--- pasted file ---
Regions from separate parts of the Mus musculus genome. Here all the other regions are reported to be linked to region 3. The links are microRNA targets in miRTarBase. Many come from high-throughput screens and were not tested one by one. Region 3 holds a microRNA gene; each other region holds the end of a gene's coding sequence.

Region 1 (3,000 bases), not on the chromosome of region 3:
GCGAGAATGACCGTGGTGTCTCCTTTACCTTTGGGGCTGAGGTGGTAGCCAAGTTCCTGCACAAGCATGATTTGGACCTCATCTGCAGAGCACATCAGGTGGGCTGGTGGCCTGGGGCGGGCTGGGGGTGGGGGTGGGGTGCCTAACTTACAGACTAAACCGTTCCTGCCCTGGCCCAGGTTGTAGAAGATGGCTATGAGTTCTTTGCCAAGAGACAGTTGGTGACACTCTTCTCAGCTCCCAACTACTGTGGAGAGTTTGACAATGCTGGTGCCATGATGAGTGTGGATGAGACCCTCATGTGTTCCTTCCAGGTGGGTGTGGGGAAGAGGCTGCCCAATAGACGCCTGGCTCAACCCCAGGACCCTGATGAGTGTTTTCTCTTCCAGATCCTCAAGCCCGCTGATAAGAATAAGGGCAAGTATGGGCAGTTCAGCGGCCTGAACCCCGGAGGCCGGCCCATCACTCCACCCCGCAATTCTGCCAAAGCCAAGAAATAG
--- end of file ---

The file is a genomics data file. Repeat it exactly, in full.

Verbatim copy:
Regions from separate parts of the Mus musculus genome. Here all the other regions are reported to be linked to region 3. The links are microRNA targets in miRTarBase. Many come from high-throughput screens and were not tested one by one. Region 3 holds a microRNA gene; each other region holds the end of a gene's coding sequence.

Region 1 (3,000 bases), not on the chromosome of region 3:
GCGAGAATGACCGTGGTGTCTCCTTTACCTTTGGGGCTGAGGTGGTAGCCAAGTTCCTGCACAAGCATGATTTGGACCTCATCTGCAGAGCACATCAGGTGGGCTGGTGGCCTGGGGCGGGCTGGGGGTGGGGGTGGGGTGCCTAACTTACAGACTAAACCGTTCCTGCCCTGGCCCAGGTTGTAGAAGATGGCTATGAGTTCTTTGCCAAGAGACAGTTGGTGACACTCTTCTCAGCTCCCAACTACTGTGGAGAGTTTGACAATGCTGGTGCCATGATGAGTGTGGATGAGACCCTCATGTGTTCCTTCCAGGTGGGTGTGGGGAAGAGGCTGCCCAATAGACGCCTGGCTCAACCCCAGGACCCTGATGAGTGTTTTCTCTTCCAGATCCTCAAGCCCGCTGATAAGAATAAGGGCAAGTATGGGCAGTTCAGCGGCCTGAACCCCGGAGGCCGGCCCATCACTCCACCCCGCAATTCTGCCAAAGCCAAGAAATAG